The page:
The politically motivated decision to block the sale of Plan B Emergency Contraception to under seventeen year old women without a prescription by Health and Human Services Secretary Kathleen Sebelius that was blessed by President Obama has outraged women’s groups, doctors and, yes, the FDA.
No one wants 11-year-olds to have sex, of course, but that concern shouldn’t play a role in this. In a press release addressing Sebelius’s decision, the Guttmacher Institute, a nonpartisan research institute that studies sexual health, noted that fewer than 1 percent of 11-year-olds are sexually active, but almost half of teenage girls are having sex by age 17. There’s no evidence to suggest that making Plan B available to all teenagers will somehow push younger teenagers to start having sex in greater numbers. If Sebelius actually had concerns about the effect of this drug on the behavior of younger teenagers, she could have looked to Canada, where Plan B is sold over the counter without age restrictions, with no discernible outbreaks of promiscuity in junior high school. Meanwhile, the United States still has a teen birth rate three times that of Canada’s, which easy access to Plan B could help curb.
Over the past decade, more than 70 medical organizations, the bulk of the FDA’s review committees, the Union of Concerned Scientists, and the Center for Drug Evaluation and Research have all endorsed selling Plan B over the counter with no age restrictions. The only person left standing against the switch is a career politician with a background of lobbying on the behalf of trial lawyers, whose job depends on her boss getting re-elected. Sebelius’s claim that she’s standing up for better science instead of pandering to American fears about teenage sexuality sounds hollow. As hollow as all those Republicans who flaunt the experts to deny climate change.
Health and Human Services Secretary Kathleen Sebelius has stunned the women’s health community by halting the implementation of over-the-counter sales of the Plan B morning after emergency contraceptive pill to girls under the age of 17. Now, President Obama has come out saying that – as a father of two girls – he supports Sebelius’ common sense move. But was it a common sense move, Mr. President? Offering Plan B over the counter would have helped stem the tide of teenage pregnancies in America. Sure, Plan B is currently available to younger girls with a prescription, but many girls won’t or can’t get to a doctor in the first 72 hours after having unprotected sex. And sometimes those who do are running into activist doctors who refuse to write a prescription or activist pharmacists who won’t fill it, leaving girls out in the cold having to face a much more invasive abortion to terminate a potential pregnancy. And it’s not like plan B is a dangerous drug, it’s simply got a stronger dose of the hormone progestin than what’s found in regular birth control. If it’s a safety issue, there are far more dangerous things a 13 year old girl could walk into Rite Aid and buy. Any fear that the wider availability of the pill would increase sexual promiscuity ignores the fact that the pill isn’t cheap, plus a lot of stores would keep them in those locked cabinets with the condoms so kids couldn’t easily steal them.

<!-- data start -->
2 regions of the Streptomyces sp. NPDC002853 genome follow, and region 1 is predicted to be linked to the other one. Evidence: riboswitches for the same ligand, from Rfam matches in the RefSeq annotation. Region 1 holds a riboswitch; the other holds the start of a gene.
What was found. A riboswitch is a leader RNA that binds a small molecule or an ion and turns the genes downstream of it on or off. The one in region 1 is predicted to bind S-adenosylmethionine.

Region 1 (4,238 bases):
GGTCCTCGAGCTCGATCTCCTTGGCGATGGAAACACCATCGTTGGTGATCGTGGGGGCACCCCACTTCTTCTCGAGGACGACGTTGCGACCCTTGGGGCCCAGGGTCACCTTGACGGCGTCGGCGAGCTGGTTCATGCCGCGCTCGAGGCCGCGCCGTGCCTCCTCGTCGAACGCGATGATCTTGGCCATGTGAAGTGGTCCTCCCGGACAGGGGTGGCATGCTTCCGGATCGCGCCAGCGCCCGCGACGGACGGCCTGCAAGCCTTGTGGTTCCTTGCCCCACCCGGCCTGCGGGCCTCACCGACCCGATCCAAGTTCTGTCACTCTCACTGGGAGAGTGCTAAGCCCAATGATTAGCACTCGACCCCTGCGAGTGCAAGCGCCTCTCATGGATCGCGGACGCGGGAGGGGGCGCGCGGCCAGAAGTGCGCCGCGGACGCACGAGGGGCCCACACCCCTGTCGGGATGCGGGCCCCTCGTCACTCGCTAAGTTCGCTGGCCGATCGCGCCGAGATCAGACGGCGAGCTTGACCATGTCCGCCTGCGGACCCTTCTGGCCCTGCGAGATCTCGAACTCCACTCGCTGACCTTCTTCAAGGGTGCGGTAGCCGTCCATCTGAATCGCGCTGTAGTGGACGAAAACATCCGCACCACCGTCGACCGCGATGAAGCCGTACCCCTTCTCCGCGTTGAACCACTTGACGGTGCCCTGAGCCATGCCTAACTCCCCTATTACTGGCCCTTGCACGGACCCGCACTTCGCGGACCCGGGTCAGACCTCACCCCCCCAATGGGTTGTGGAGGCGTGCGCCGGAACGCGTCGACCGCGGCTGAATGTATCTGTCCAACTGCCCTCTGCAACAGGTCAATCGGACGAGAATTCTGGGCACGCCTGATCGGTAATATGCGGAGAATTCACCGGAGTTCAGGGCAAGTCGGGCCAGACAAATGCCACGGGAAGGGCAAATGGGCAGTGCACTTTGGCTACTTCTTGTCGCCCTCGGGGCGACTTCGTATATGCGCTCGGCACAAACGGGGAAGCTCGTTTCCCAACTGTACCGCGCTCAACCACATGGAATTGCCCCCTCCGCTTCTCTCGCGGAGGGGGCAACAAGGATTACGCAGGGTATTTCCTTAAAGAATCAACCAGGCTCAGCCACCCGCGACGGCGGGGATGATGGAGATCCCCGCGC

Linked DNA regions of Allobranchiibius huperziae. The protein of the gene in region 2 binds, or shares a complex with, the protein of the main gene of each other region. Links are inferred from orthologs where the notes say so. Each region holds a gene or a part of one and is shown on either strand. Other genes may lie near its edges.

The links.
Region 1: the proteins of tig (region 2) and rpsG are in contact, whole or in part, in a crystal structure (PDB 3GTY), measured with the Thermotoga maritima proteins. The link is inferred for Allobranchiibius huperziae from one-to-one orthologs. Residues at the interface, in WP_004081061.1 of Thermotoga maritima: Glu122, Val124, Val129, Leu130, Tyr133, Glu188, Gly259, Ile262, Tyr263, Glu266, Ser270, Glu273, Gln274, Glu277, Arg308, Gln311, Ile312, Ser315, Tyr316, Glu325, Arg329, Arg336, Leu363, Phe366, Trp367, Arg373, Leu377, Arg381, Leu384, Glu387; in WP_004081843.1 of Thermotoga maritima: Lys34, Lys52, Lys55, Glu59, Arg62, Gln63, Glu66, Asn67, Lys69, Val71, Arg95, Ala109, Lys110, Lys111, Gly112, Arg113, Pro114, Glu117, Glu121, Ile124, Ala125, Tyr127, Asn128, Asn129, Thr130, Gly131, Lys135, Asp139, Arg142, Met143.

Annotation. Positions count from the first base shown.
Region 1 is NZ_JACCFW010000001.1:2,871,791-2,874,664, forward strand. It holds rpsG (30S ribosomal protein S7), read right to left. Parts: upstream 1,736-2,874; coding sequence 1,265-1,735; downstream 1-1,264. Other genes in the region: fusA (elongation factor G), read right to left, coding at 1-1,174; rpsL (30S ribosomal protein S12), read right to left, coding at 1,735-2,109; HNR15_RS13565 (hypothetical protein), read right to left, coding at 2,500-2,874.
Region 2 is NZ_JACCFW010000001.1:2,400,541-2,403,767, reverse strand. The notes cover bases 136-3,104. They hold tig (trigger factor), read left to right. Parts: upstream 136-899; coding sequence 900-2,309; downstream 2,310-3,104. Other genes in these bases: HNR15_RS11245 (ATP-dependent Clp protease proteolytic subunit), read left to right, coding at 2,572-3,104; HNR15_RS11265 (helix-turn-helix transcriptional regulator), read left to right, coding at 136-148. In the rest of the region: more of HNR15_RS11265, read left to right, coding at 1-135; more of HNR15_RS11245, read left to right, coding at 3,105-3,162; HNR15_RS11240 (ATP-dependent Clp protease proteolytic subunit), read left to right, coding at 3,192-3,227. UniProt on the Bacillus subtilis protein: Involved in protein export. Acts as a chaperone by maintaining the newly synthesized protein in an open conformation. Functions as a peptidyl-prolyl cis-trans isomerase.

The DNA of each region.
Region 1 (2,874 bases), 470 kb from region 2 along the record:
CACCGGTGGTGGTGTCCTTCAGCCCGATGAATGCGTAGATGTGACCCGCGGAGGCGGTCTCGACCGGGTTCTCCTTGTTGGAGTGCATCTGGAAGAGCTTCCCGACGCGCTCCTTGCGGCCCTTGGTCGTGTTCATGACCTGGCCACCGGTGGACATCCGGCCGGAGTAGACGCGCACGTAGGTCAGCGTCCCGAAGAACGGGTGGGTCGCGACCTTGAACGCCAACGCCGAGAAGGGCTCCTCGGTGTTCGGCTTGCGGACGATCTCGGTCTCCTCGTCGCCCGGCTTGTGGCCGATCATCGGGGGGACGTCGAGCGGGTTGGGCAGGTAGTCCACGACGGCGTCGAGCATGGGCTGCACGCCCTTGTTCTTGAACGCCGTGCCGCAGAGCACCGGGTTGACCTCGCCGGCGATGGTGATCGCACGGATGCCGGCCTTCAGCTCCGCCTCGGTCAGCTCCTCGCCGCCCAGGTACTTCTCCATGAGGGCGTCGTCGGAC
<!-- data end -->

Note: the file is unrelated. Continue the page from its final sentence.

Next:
The truth of the matter is that science and common sense clearly pointed in one direction, but the politics of the situation in an election year pointed in the other. It’s just a shame that the Obama administration chose what’s politically convenient over what’s really best for the nation’s daughters–making sure they don’t put their lives on the slow track by having a baby at age 14, 15, or 16. If you agree with me, help spread this message.
The Food and Drug Administration approved the Plan B morning after contraceptive pill to be sold over the counter. But on Wednesday the Obama administration overruled the decision. Dr. Susan Wood, former FDA Assistant Commissioner for Women’s Health, joined Chris Hayes and his panel to talk about the controversial intervention.
During the health care reform fight the women’s reproductive rights groups and legislators were basically sold out. President Obama decided to cut a deal with Bart Stupak’s Gang. He assumed that the pro-choice and women legislators in the House and pro-choice groups would just fall in line, and they did with very little fighting. [..]
Today Obama did it again. Obama’s Secretary of HHS, in a blatant, politically motivated move, took the almost unheard of step of going against FDA recommendations regarding Plan B. Science, common sense and women’s reproductive rights were all disregarded in what clearly appears to be an attempt to appease conservatives.
This is what happens when you don’t fight the first time. This is what happens when there is no political cost for crossing you. People learn that they can walk all over you, and they do so whenever possible.
Sodium hydroxide, aka lye, is one of the most important basic chemicals used in industry, and until not too long ago, for several home uses. It can still be found in a few consumer products, but because of its usefulness as a chemical reagent for clandestine preparation of methamphetamine, is hard to get now without a legitimate business reason. However, I found some at Lowe’s a couple of years ago (under a different label) for opening drains. I wanted some to show my relatives how to make soap.
A significant amount of this material is still used for making soap, but its uses are so widespread and pervasive that soapmaking is just a small fraction of the applications for this material. Industrially it is used when a strong, cheap base is needed, because it is amongst the strongest and cheapest, other than perhaps calcium hydroxide (lime), but sodium hydroxide is very soluble in water where calcium hydroxide is not.
Despite the fact that planning for the L.A. streetcar goes back for more than a decade thanks to the work of a public-private local advocacy group, the city will have plenty of competition in its effort to win federal funds. Requests for the third round of TIGER funding outnumbered actual funding available by 27 to 1. With so many projects up for consideration, anything funded by Washington ought to be valuable. But L.A.’s project could benefit from significant improvement.